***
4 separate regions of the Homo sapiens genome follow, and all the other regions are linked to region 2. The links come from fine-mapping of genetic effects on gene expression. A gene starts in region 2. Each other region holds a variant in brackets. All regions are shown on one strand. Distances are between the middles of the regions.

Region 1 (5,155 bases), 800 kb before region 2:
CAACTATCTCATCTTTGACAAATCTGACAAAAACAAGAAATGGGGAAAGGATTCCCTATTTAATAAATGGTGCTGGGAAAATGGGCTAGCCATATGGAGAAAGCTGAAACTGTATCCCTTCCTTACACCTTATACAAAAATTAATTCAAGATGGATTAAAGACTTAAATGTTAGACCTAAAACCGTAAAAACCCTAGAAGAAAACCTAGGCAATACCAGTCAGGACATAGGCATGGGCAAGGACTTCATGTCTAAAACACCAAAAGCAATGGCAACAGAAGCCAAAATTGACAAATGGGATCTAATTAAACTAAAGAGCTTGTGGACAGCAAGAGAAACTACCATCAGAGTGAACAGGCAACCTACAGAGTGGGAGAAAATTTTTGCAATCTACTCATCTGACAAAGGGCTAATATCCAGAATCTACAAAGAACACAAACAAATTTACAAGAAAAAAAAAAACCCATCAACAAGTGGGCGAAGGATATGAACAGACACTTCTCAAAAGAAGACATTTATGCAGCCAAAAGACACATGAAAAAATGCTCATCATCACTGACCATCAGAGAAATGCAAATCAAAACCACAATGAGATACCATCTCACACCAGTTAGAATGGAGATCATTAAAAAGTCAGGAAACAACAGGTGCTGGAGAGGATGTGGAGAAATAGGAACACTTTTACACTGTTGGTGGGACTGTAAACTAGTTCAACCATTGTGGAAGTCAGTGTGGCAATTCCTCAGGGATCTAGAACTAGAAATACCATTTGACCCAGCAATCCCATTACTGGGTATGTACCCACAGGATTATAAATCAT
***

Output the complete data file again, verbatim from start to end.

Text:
4 separate regions of the Homo sapiens genome follow, and all the other regions are linked to region 2. The links come from fine-mapping of genetic effects on gene expression. A gene starts in region 2. Each other region holds a variant in brackets. All regions are shown on one strand. Distances are between the middles of the regions.

Region 1 (5,155 bases), 800 kb before region 2:
CAACTATCTCATCTTTGACAAATCTGACAAAAACAAGAAATGGGGAAAGGATTCCCTATTTAATAAATGGTGCTGGGAAAATGGGCTAGCCATATGGAGAAAGCTGAAACTGTATCCCTTCCTTACACCTTATACAAAAATTAATTCAAGATGGATTAAAGACTTAAATGTTAGACCTAAAACCGTAAAAACCCTAGAAGAAAACCTAGGCAATACCAGTCAGGACATAGGCATGGGCAAGGACTTCATGTCTAAAACACCAAAAGCAATGGCAACAGAAGCCAAAATTGACAAATGGGATCTAATTAAACTAAAGAGCTTGTGGACAGCAAGAGAAACTACCATCAGAGTGAACAGGCAACCTACAGAGTGGGAGAAAATTTTTGCAATCTACTCATCTGACAAAGGGCTAATATCCAGAATCTACAAAGAACACAAACAAATTTACAAGAAAAAAAAAAACCCATCAACAAGTGGGCGAAGGATATGAACAGACACTTCTCAAAAGAAGACATTTATGCAGCCAAAAGACACATGAAAAAATGCTCATCATCACTGACCATCAGAGAAATGCAAATCAAAACCACAATGAGATACCATCTCACACCAGTTAGAATGGAGATCATTAAAAAGTCAGGAAACAACAGGTGCTGGAGAGGATGTGGAGAAATAGGAACACTTTTACACTGTTGGTGGGACTGTAAACTAGTTCAACCATTGTGGAAGTCAGTGTGGCAATTCCTCAGGGATCTAGAACTAGAAATACCATTTGACCCAGCAATCCCATTACTGGGTATGTACCCACAGGATTATAAATCAT